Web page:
Should the popular vote decide the president in Ohio?

COLUMBUS, Ohio -- As Hillary Clinton’s popular vote margin over President-elect Donald Trump surpasses 2.5 million votes, one state lawmaker is fed up with the system.

"I think we’ve seen, in the last 16 years, the will of the people hijacked twice by the electoral college. And that’s enough," Rep. David Leland, D-Columbus, said. "If we’re going to have a true democracy, the person who gets the most votes should be the president of the United States."

In two of the last five presidential elections, the winner of the popular vote has not managed to secure a victory in the Electoral College -- and has lost the presidency as a result. It happened to Al Gore in the year 2000, and it has now happened to Clinton.

That's why Leland said he is planning to introduce a bill that would make Ohio a part of National Popular Vote Compact, a coalition of states that have agreed to commit their electoral votes to the national popular vote winner in future presidential elections.

This compact would only go into effect if states with a combined total of 270 or more electoral votes agreed to the compact. Only 10 states and the District of Columbia (making up 165 electoral votes) have signed on.

"We have a very good system that’s functioning well in this country right now," Ohio Secretary of State Jon Husted said. “(The Electoral College) is serving us well, and we ought to be very careful before we change it."

By going to a system relying on the national popular vote and replacing the traditional electoral college system, there could be "thousands" of fraudulent votes that could sway an election due to the way voting requirements are different in each state, Husted said.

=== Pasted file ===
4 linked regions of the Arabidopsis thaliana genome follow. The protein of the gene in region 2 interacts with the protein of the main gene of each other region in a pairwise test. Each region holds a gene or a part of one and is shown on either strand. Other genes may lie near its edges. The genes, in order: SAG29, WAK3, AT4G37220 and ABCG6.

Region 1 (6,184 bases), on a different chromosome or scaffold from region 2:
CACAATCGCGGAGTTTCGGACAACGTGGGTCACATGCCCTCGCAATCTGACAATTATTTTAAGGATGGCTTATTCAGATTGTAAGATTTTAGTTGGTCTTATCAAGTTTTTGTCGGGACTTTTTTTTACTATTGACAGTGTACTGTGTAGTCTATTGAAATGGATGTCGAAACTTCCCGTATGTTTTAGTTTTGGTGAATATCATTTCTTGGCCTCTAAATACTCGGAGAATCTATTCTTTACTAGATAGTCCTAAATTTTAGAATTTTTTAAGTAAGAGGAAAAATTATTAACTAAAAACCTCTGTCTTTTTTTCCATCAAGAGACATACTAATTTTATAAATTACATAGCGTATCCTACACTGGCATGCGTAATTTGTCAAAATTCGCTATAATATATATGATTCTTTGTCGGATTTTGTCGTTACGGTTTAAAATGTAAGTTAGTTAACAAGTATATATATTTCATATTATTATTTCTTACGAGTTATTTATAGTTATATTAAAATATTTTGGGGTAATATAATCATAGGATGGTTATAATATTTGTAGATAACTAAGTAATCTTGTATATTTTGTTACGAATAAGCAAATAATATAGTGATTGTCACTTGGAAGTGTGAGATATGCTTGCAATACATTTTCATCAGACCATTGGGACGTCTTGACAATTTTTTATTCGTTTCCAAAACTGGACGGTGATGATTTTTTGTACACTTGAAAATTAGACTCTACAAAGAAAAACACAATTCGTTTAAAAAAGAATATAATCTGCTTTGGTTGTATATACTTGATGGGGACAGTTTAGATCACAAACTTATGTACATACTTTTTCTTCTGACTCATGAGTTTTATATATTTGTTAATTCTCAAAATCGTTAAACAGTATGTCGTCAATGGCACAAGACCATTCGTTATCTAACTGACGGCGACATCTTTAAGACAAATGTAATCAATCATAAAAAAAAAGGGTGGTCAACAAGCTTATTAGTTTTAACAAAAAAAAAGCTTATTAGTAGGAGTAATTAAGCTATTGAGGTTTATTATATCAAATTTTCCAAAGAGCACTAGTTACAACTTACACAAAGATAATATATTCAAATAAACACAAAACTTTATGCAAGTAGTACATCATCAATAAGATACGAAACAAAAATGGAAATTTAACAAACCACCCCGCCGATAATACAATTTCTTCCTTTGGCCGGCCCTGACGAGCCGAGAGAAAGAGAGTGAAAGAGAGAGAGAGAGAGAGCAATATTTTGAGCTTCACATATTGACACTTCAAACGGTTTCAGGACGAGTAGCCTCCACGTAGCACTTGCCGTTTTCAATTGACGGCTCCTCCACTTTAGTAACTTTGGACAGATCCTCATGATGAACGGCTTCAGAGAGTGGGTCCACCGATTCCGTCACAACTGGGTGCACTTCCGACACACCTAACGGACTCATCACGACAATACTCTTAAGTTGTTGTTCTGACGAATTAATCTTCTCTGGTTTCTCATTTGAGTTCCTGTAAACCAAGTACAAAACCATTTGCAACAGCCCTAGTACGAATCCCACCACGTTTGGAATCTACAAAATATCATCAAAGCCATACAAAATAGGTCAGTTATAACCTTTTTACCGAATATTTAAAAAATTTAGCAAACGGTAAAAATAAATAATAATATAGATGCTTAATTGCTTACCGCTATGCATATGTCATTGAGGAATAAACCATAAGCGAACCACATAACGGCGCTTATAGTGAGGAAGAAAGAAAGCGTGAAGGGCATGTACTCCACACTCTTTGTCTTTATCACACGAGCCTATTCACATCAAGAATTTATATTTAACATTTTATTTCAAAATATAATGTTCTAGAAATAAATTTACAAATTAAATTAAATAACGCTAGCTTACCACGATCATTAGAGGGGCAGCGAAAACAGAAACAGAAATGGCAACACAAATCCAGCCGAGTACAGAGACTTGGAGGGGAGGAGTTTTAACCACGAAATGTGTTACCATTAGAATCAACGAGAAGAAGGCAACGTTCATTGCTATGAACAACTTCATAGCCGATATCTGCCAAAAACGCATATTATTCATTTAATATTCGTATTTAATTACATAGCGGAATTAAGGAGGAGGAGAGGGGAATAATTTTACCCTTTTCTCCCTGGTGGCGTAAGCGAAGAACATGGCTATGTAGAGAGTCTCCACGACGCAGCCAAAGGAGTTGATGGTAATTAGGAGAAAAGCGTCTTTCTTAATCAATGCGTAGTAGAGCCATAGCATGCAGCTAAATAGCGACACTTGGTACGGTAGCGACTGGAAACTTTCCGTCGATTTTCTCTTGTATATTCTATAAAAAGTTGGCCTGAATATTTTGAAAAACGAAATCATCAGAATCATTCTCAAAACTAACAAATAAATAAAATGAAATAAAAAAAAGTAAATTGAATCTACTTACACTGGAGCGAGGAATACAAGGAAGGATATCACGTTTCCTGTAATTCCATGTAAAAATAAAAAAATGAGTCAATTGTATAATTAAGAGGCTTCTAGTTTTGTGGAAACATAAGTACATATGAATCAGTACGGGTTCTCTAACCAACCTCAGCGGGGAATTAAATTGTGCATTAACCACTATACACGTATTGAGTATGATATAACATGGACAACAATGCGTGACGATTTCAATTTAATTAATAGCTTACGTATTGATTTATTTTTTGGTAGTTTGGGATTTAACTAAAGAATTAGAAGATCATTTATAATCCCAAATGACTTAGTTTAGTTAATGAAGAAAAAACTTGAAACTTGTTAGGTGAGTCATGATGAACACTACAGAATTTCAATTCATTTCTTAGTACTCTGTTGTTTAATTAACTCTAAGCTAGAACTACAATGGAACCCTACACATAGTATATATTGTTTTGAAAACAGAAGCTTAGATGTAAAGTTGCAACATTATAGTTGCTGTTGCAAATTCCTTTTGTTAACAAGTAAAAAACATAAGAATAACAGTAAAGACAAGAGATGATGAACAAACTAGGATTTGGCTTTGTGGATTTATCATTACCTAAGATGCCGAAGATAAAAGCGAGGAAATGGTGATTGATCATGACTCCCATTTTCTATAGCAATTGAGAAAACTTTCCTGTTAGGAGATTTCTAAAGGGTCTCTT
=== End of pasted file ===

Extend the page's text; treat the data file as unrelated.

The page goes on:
Husted claims California's practice of not requiring an ID to vote could lead to many fraudulent votes, which, instead of affecting just the election for California’s electoral votes would affect the entire national election.

A study by the Loyola University back in 2014 though found only 31 cases of voter fraud out of a billion votes cast in nationwide elections.

Ohio would also become less significant in presidential elections because candidates would visit more populous states like California and New York, Husted said.

But Leland doesn’t believe that would happen.

"Ohio has one of the largest state populations in the country, and I think Ohio would have a disproportionate advantage if we went to the national popular vote system," Leland said.

Ohio is the seventh most-populated state in the country, according to U.S. Census data.

Leland said he doesn’t expect his bill to become law before the end of the year -- his primary goal is to start conversation about the topic among lawmakers. He said he plans to re-introduce a similar bill in 2017.

Liam Niemeyer is a fellow in the E.W. Scripps School of Journalism Statehouse News Bureau. You can reach him at liamnmeyer@gmail.com.

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